I've heard enough, thanks. If I want a game with cheat codes, I'll play Mechwarrior.

 

The only thing I'm mildly curious about is whether or not they explain the logic behind being able to cast some spells as many times a day as you want, but only once for a particular "encounter", or if they just leave it as a silly game mechanic with no logic behind it.

The same logic that allowed a limited number of castings for spells could still apply, but the limits were raised.

 

Simple spells you can cast as often as you like.

Slightly more powerful spells are limited by encounter, and you regain your focus between encounters.

Powerful spells can be limited to a different number of times per day, depending on the power level.

 

The only real differences are that magic users never completely run out of spells, and they don't have to guess which low powered spells will matter that day.

Only basic spells are at will, the others are still limited.

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The only thing I'm mildly curious about is whether or not they explain the logic behind being able to cast some spells as many times a day as you want, but only once for a particular "encounter", or if they just leave it as a silly game mechanic with no logic behind it.

 

Actually, I don't think being able to cast a minor damage spell all the time is actually a bad thing. It just depends how it's done

 

For example, the Necromancer class in Heroes of Horror had Charnal Touch, it was a necrotic touch of death ability the necromancer could use in combat as much as they liked, but it wasn't an overpowering OMG BOOM LOL U EXPLODE level of magic. It was just a sort of sinister magical touch that could harm you.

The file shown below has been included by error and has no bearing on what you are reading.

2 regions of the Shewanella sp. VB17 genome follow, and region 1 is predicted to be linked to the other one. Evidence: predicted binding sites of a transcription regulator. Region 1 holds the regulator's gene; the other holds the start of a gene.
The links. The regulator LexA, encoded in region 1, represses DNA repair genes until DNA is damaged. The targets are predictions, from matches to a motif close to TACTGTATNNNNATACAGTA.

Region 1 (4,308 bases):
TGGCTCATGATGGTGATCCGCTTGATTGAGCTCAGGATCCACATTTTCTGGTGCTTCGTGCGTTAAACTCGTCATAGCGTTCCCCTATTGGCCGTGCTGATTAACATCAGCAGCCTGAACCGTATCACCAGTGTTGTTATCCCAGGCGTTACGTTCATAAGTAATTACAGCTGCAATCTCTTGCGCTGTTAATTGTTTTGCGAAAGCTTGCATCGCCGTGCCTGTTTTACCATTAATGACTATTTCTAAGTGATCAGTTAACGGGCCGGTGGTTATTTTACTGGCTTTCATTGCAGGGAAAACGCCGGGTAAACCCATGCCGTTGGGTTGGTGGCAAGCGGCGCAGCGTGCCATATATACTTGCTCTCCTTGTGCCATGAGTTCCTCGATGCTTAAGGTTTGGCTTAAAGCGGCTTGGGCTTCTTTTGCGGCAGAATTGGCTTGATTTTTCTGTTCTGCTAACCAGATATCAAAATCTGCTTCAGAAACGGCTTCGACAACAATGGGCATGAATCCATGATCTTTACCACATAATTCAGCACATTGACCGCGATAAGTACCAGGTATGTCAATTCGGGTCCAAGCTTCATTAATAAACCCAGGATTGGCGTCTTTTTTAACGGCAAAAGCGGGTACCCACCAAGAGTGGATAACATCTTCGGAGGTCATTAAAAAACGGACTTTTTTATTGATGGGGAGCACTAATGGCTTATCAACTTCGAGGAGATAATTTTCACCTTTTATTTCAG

They introduced similar things in Complate... Mage? with those reserve spells. I don't mind an always usable minor magic spell that the magic types can rely on, so long as it doesn't overpower all else.

 

But then I'm a low magic fan I suppose. Other people have different preferences.

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Are they gonna do an open gaming license with this edition? I don't play D&D, and haven't in probably 15 years, but I was just curious.

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Each (MMORPGs and PnP RPGs) has also drawn from the other as long as both have existed.

 

I don't agree with that at all. Do you have any evidence to back that statement up?

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Well, to be fair, the original D&D convention was to give ranges and movement rates and the like in inches, where the conversion from inches to real distances depended on whether you were indoors or outdoors. (1" = 10 feet indoors; 1" = 10 yards outdoors)

 

And arguably, specifying distances in units used by 6% (or so) of the population of the planet is actually less useful than using a more abstract measurement scheme like "squares". (Even though I'm part of the 6%.)